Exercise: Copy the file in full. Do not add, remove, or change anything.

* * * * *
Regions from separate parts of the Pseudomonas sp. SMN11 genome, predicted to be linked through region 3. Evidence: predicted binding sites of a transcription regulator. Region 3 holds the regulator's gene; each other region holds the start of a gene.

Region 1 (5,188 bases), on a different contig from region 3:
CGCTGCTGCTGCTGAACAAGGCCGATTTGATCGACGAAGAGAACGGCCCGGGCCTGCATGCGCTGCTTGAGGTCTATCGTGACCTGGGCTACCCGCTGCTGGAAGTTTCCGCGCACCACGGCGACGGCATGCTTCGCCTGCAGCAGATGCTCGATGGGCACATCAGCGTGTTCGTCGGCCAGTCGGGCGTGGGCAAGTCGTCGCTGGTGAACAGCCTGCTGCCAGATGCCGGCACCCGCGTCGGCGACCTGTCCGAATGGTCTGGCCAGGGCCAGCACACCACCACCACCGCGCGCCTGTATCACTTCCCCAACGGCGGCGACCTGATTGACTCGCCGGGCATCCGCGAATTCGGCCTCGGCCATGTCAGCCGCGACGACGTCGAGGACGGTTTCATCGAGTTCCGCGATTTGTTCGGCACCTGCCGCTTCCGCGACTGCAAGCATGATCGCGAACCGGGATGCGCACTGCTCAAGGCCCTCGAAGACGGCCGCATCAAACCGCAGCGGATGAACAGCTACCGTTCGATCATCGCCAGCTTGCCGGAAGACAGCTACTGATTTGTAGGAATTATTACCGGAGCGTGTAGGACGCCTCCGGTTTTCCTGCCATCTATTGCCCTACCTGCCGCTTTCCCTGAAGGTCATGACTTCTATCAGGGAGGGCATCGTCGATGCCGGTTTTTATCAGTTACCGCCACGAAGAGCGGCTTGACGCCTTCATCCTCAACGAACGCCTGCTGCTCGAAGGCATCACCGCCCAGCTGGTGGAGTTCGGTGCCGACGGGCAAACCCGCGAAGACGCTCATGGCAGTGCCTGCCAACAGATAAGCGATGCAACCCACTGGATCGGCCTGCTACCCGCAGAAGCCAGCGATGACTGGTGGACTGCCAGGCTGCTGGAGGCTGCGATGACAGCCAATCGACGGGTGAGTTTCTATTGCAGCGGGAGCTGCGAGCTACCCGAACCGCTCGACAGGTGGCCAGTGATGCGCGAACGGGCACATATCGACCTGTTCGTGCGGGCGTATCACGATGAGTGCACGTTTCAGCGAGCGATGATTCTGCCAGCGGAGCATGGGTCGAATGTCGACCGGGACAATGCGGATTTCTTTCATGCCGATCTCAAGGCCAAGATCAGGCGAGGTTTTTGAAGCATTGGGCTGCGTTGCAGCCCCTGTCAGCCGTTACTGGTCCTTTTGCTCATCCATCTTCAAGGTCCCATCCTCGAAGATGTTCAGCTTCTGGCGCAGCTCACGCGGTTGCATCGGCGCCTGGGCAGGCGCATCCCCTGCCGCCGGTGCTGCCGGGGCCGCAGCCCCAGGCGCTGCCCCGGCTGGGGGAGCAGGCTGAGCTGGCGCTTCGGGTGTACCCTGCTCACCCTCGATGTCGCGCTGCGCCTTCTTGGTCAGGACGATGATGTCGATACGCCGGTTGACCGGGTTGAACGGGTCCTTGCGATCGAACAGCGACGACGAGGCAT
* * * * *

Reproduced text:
Regions from separate parts of the Pseudomonas sp. SMN11 genome, predicted to be linked through region 3. Evidence: predicted binding sites of a transcription regulator. Region 3 holds the regulator's gene; each other region holds the start of a gene.

Region 1 (5,188 bases), on a different contig from region 3:
CGCTGCTGCTGCTGAACAAGGCCGATTTGATCGACGAAGAGAACGGCCCGGGCCTGCATGCGCTGCTTGAGGTCTATCGTGACCTGGGCTACCCGCTGCTGGAAGTTTCCGCGCACCACGGCGACGGCATGCTTCGCCTGCAGCAGATGCTCGATGGGCACATCAGCGTGTTCGTCGGCCAGTCGGGCGTGGGCAAGTCGTCGCTGGTGAACAGCCTGCTGCCAGATGCCGGCACCCGCGTCGGCGACCTGTCCGAATGGTCTGGCCAGGGCCAGCACACCACCACCACCGCGCGCCTGTATCACTTCCCCAACGGCGGCGACCTGATTGACTCGCCGGGCATCCGCGAATTCGGCCTCGGCCATGTCAGCCGCGACGACGTCGAGGACGGTTTCATCGAGTTCCGCGATTTGTTCGGCACCTGCCGCTTCCGCGACTGCAAGCATGATCGCGAACCGGGATGCGCACTGCTCAAGGCCCTCGAAGACGGCCGCATCAAACCGCAGCGGATGAACAGCTACCGTTCGATCATCGCCAGCTTGCCGGAAGACAGCTACTGATTTGTAGGAATTATTACCGGAGCGTGTAGGACGCCTCCGGTTTTCCTGCCATCTATTGCCCTACCTGCCGCTTTCCCTGAAGGTCATGACTTCTATCAGGGAGGGCATCGTCGATGCCGGTTTTTATCAGTTACCGCCACGAAGAGCGGCTTGACGCCTTCATCCTCAACGAACGCCTGCTGCTCGAAGGCATCACCGCCCAGCTGGTGGAGTTCGGTGCCGACGGGCAAACCCGCGAAGACGCTCATGGCAGTGCCTGCCAACAGATAAGCGATGCAACCCACTGGATCGGCCTGCTACCCGCAGAAGCCAGCGATGACTGGTGGACTGCCAGGCTGCTGGAGGCTGCGATGACAGCCAATCGACGGGTGAGTTTCTATTGCAGCGGGAGCTGCGAGCTACCCGAACCGCTCGACAGGTGGCCAGTGATGCGCGAACGGGCACATATCGACCTGTTCGTGCGGGCGTATCACGATGAGTGCACGTTTCAGCGAGCGATGATTCTGCCAGCGGAGCATGGGTCGAATGTCGACCGGGACAATGCGGATTTCTTTCATGCCGATCTCAAGGCCAAGATCAGGCGAGGTTTTTGAAGCATTGGGCTGCGTTGCAGCCCCTGTCAGCCGTTACTGGTCCTTTTGCTCATCCATCTTCAAGGTCCCATCCTCGAAGATGTTCAGCTTCTGGCGCAGCTCACGCGGTTGCATCGGCGCCTGGGCAGGCGCATCCCCTGCCGCCGGTGCTGCCGGGGCCGCAGCCCCAGGCGCTGCCCCGGCTGGGGGAGCAGGCTGAGCTGGCGCTTCGGGTGTACCCTGCTCACCCTCGATGTCGCGCTGCGCCTTCTTGGTCAGGACGATGATGTCGATACGCCGGTTGACCGGGTTGAACGGGTCCTTGCGATCGAACAGCGACGACGAGGCAT